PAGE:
• Vitamin C: An important nutrient for the immune system, vitamin C reduces symptom severity and duration of the common cold by an average of 23%,[8],[9] cutting the number of days spent feeling unwell by almost a quarter! This vitamin helps by enhancing the movement of WBCs,[10] getting them where they need to go in order to fight the battle.
  • Medicinal mushroomsThe combination of cordyceps (Cordyceps sinensis), coriolus (Trametes versicolor), reishi (Ganoderma lucidum) and shiitake (Lenintula edodes) mushrooms reduces common cold symptoms by enhancing immune strength and function, preventing viruses from entering cells, stimulating WBC activity, and helping your immune system recognise and fight infection more effectively in the future.[11],[12],[13],[14]

What else can I do to get better quickly?

Fortunately, there is a lot you can do to help yourself feel better and recover faster:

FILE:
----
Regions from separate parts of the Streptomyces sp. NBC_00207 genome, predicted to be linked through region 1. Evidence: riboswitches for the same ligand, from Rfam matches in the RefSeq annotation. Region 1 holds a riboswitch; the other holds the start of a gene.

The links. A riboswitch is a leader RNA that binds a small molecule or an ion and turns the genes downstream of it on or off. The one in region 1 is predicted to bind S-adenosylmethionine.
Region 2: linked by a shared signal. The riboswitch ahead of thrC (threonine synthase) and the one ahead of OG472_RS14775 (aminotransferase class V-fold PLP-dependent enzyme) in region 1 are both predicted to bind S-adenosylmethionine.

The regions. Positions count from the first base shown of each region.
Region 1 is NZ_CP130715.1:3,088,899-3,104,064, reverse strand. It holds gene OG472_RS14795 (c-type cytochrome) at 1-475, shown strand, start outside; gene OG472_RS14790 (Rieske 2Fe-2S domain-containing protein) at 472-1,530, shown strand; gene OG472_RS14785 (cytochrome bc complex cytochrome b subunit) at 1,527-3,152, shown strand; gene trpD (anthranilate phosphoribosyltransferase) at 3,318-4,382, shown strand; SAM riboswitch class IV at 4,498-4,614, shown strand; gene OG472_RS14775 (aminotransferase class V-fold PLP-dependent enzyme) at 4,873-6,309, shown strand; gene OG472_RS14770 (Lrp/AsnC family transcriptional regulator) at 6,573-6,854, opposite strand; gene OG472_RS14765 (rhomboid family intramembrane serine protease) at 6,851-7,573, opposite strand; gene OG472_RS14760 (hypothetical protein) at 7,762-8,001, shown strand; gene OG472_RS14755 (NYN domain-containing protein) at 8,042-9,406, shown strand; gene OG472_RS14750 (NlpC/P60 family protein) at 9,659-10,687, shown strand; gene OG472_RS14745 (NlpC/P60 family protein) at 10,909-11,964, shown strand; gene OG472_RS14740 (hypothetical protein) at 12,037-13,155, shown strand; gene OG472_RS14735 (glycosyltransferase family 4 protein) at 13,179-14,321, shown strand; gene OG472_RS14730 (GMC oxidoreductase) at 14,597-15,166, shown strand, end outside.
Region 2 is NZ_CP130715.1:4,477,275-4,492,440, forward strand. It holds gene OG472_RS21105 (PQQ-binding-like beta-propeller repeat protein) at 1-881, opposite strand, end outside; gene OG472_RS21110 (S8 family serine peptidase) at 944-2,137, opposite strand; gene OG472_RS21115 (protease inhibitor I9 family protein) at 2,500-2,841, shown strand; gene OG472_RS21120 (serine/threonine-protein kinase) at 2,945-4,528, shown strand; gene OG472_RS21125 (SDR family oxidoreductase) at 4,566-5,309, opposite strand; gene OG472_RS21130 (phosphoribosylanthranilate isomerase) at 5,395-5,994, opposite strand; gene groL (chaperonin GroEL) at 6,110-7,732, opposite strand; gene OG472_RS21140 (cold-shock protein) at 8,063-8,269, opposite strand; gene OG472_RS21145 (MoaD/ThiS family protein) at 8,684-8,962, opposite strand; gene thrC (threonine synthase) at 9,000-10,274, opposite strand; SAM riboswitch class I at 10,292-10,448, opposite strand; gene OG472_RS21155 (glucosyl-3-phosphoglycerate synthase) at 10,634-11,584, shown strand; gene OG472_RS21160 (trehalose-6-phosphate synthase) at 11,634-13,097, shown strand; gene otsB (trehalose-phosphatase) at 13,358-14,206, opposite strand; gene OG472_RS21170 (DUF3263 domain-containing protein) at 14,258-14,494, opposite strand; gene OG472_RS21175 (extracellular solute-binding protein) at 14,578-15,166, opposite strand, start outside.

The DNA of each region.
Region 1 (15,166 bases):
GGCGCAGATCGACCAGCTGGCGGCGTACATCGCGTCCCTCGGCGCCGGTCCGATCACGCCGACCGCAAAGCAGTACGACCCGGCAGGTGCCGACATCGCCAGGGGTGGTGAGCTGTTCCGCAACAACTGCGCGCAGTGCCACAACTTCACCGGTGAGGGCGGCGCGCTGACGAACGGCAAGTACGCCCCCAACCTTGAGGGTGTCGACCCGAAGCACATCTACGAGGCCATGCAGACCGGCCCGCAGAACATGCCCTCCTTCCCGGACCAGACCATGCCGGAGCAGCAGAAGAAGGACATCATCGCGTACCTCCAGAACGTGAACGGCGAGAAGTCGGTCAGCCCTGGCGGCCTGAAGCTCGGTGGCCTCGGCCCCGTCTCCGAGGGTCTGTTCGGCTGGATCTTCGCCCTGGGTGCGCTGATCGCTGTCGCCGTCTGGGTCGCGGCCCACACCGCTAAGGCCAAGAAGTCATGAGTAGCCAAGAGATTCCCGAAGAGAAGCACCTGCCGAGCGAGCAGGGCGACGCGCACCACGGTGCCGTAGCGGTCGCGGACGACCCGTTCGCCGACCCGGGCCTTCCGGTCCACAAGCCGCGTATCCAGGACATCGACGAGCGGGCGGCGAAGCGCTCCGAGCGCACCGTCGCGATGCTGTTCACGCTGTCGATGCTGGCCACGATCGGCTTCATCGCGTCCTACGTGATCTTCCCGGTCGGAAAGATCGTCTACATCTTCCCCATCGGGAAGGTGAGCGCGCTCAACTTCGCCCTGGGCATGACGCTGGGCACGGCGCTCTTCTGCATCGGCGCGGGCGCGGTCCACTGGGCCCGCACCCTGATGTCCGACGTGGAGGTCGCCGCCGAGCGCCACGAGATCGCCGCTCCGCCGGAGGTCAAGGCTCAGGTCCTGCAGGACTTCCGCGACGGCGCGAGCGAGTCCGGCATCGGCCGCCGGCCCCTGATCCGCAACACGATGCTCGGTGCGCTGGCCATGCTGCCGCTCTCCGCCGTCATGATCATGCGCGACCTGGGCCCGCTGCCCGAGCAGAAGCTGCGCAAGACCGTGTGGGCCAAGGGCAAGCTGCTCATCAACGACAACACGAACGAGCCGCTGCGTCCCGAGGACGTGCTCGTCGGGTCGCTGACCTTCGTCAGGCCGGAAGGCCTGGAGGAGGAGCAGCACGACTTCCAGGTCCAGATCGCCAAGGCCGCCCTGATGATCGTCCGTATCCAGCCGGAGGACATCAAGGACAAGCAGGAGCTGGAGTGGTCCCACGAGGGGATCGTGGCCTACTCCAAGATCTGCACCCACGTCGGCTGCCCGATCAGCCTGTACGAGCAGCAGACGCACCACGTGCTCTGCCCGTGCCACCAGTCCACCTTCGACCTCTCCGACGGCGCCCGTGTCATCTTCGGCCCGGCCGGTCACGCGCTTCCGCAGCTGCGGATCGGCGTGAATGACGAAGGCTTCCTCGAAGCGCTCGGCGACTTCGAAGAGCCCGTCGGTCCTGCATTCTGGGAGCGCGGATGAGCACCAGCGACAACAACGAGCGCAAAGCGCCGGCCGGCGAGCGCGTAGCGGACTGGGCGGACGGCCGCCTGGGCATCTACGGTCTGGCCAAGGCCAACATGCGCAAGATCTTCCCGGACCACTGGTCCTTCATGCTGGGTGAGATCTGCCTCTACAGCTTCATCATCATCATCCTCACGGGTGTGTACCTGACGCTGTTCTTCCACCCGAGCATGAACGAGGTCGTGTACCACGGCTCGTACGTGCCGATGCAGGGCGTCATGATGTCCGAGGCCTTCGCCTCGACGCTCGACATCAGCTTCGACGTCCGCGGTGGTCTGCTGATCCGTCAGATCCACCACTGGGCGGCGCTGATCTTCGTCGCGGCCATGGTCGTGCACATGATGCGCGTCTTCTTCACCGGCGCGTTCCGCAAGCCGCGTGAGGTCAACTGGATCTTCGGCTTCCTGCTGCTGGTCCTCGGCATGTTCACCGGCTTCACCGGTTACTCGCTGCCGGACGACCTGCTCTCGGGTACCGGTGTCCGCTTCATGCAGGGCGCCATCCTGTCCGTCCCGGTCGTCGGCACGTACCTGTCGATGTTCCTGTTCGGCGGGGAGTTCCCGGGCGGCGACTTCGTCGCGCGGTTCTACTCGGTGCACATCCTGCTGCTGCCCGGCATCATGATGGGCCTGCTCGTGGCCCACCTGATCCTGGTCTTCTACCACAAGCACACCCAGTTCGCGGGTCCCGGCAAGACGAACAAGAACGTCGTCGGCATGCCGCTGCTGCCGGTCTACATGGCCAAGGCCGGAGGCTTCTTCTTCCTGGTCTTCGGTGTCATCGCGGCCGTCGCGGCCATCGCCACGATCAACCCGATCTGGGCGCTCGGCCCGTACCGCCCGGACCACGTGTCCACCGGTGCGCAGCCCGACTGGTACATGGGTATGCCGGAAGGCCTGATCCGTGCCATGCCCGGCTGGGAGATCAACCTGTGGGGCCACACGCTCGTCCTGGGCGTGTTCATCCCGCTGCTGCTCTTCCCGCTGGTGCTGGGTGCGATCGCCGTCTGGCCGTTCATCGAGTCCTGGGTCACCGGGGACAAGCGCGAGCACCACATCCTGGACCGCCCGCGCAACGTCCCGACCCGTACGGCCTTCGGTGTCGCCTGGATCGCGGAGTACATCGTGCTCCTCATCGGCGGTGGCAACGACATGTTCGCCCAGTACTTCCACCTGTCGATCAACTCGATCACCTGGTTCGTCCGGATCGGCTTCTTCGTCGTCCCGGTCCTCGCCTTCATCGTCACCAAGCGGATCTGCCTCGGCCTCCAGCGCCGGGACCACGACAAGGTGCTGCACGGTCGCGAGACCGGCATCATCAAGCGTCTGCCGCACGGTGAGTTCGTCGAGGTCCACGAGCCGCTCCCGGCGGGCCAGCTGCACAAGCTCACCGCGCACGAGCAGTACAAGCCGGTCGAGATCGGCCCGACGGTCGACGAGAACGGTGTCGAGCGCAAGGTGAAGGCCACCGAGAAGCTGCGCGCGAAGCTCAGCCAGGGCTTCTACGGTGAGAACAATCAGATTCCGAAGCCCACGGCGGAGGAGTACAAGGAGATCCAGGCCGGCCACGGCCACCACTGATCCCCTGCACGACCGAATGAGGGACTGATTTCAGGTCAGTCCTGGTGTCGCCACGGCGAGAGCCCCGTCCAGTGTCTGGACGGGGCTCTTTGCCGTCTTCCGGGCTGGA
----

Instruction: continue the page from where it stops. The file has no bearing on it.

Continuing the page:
• Start your natural medicine regime as soon as you feel yourself getting sick – the quicker you get on top of the infection the better you will feel!
  • Get plenty of rest and sleep, taking as much time away from work or school as necessary;
  • Eat nourishing whole foods with plenty of vegetables and easily digested proteins, such as fish or eggs;
  • Consume plenty of fluids such as water, herbal tea and homemade chicken and vegetable broth;
  • Consume plenty of garlic (bonus points for raw!) and onion as they help boost immune function, and
  • Try steam inhalations to reduce congestion.

What should I do if I keep getting sick?

If you suffer from recurrent colds and flus, prevention is better than cure. Check out the blog   “How do I know if I have a cold or flu?” for tips on how to prevent illness, and make an appointment with us for a personalised immune-boosting natural medicine program.

 

How fast the herbal medicine work?

The best way to describe this is a testimonial of one of my patients.